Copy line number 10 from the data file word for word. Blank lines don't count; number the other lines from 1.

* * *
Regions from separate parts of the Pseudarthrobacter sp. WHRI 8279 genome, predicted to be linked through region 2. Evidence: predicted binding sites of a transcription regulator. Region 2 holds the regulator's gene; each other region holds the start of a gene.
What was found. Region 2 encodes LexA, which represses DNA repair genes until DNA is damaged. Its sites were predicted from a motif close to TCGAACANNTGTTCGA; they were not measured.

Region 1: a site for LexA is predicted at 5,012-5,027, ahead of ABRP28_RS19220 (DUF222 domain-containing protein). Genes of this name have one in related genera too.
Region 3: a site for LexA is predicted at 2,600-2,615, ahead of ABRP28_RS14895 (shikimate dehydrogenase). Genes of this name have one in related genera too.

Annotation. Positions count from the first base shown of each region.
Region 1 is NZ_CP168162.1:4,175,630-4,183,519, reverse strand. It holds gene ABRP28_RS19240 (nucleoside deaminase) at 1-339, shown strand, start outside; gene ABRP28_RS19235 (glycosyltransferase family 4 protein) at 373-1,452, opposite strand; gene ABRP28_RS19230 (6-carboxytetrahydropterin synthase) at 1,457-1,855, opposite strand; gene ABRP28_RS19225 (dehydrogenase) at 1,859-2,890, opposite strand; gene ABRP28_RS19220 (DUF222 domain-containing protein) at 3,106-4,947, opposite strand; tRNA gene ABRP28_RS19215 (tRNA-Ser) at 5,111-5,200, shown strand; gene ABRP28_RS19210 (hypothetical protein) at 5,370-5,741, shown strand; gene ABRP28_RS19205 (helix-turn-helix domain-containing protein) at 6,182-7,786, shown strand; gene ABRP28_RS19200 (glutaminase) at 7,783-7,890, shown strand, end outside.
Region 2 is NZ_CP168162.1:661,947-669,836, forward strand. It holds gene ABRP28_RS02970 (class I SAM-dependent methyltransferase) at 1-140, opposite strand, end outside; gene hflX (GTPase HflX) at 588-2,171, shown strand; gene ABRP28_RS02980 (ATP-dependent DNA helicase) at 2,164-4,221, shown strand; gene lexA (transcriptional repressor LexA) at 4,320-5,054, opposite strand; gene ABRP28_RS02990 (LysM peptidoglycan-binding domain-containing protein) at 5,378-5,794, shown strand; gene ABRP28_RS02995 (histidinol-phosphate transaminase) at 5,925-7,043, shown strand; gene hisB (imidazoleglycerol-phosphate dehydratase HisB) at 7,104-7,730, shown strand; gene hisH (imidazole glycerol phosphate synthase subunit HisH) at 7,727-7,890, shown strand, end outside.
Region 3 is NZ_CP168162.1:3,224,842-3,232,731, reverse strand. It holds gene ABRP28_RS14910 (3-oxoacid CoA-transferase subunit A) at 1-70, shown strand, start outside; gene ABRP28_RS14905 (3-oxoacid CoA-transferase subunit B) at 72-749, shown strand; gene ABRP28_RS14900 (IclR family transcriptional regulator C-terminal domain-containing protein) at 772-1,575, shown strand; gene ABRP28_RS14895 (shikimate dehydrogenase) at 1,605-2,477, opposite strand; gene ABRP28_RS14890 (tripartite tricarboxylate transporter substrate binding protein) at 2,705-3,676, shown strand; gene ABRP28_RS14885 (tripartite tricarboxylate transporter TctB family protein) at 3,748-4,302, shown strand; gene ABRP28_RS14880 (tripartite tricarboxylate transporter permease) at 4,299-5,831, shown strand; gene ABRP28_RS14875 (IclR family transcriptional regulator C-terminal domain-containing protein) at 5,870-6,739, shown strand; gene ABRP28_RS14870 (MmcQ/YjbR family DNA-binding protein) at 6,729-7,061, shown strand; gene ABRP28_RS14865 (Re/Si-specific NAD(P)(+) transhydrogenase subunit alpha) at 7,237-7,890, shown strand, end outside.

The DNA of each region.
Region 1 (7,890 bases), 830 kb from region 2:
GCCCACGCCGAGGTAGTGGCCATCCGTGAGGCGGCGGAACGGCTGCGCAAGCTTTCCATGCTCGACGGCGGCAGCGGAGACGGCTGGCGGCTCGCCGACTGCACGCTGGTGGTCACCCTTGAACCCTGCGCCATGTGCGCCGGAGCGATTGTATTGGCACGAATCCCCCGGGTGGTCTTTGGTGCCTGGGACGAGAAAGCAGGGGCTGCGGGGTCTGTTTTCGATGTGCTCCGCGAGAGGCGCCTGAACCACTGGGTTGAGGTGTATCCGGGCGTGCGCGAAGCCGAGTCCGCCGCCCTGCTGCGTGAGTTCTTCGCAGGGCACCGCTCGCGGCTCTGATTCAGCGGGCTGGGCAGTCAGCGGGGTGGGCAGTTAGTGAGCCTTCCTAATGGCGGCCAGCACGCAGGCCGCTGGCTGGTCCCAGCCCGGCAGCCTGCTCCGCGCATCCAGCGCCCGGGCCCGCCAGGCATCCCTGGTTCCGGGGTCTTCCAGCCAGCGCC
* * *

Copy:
Region 1 (7,890 bases), 830 kb from region 2: